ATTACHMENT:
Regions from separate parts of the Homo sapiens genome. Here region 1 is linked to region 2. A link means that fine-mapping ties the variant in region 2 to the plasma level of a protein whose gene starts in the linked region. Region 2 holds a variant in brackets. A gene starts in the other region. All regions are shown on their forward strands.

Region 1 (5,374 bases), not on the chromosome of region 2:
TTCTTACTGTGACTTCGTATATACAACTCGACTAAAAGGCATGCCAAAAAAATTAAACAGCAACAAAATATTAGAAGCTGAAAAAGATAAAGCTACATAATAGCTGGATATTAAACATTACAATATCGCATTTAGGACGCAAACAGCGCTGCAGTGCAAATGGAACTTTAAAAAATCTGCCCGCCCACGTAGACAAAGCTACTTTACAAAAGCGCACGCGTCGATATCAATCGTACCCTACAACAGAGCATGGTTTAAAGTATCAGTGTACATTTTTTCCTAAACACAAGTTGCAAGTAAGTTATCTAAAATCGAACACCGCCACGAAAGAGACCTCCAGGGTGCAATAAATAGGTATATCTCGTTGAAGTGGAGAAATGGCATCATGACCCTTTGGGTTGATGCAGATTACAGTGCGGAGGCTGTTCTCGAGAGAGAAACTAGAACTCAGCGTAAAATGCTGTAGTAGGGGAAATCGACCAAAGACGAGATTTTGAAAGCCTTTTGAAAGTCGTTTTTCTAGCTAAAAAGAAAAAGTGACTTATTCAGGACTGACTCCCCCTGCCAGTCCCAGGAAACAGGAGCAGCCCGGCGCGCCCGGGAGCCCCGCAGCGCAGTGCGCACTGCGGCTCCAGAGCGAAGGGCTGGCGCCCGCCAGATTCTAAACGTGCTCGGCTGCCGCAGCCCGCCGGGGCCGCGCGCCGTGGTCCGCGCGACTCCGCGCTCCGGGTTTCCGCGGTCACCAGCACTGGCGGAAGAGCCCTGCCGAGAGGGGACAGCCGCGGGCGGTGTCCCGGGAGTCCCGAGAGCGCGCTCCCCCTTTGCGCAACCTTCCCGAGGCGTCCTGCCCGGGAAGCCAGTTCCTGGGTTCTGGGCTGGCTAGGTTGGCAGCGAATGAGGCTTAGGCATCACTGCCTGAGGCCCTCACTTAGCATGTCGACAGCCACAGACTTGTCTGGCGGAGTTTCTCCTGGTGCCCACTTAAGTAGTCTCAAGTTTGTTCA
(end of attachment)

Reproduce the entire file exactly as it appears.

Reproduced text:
Regions from separate parts of the Homo sapiens genome. Here region 1 is linked to region 2. A link means that fine-mapping ties the variant in region 2 to the plasma level of a protein whose gene starts in the linked region. Region 2 holds a variant in brackets. A gene starts in the other region. All regions are shown on their forward strands.

Region 1 (5,374 bases), not on the chromosome of region 2:
TTCTTACTGTGACTTCGTATATACAACTCGACTAAAAGGCATGCCAAAAAAATTAAACAGCAACAAAATATTAGAAGCTGAAAAAGATAAAGCTACATAATAGCTGGATATTAAACATTACAATATCGCATTTAGGACGCAAACAGCGCTGCAGTGCAAATGGAACTTTAAAAAATCTGCCCGCCCACGTAGACAAAGCTACTTTACAAAAGCGCACGCGTCGATATCAATCGTACCCTACAACAGAGCATGGTTTAAAGTATCAGTGTACATTTTTTCCTAAACACAAGTTGCAAGTAAGTTATCTAAAATCGAACACCGCCACGAAAGAGACCTCCAGGGTGCAATAAATAGGTATATCTCGTTGAAGTGGAGAAATGGCATCATGACCCTTTGGGTTGATGCAGATTACAGTGCGGAGGCTGTTCTCGAGAGAGAAACTAGAACTCAGCGTAAAATGCTGTAGTAGGGGAAATCGACCAAAGACGAGATTTTGAAAGCCTTTTGAAAGTCGTTTTTCTAGCTAAAAAGAAAAAGTGACTTATTCAGGACTGACTCCCCCTGCCAGTCCCAGGAAACAGGAGCAGCCCGGCGCGCCCGGGAGCCCCGCAGCGCAGTGCGCACTGCGGCTCCAGAGCGAAGGGCTGGCGCCCGCCAGATTCTAAACGTGCTCGGCTGCCGCAGCCCGCCGGGGCCGCGCGCCGTGGTCCGCGCGACTCCGCGCTCCGGGTTTCCGCGGTCACCAGCACTGGCGGAAGAGCCCTGCCGAGAGGGGACAGCCGCGGGCGGTGTCCCGGGAGTCCCGAGAGCGCGCTCCCCCTTTGCGCAACCTTCCCGAGGCGTCCTGCCCGGGAAGCCAGTTCCTGGGTTCTGGGCTGGCTAGGTTGGCAGCGAATGAGGCTTAGGCATCACTGCCTGAGGCCCTCACTTAGCATGTCGACAGCCACAGACTTGTCTGGCGGAGTTTCTCCTGGTGCCCACTTAAGTAGTCTCAAGTTTGTTCA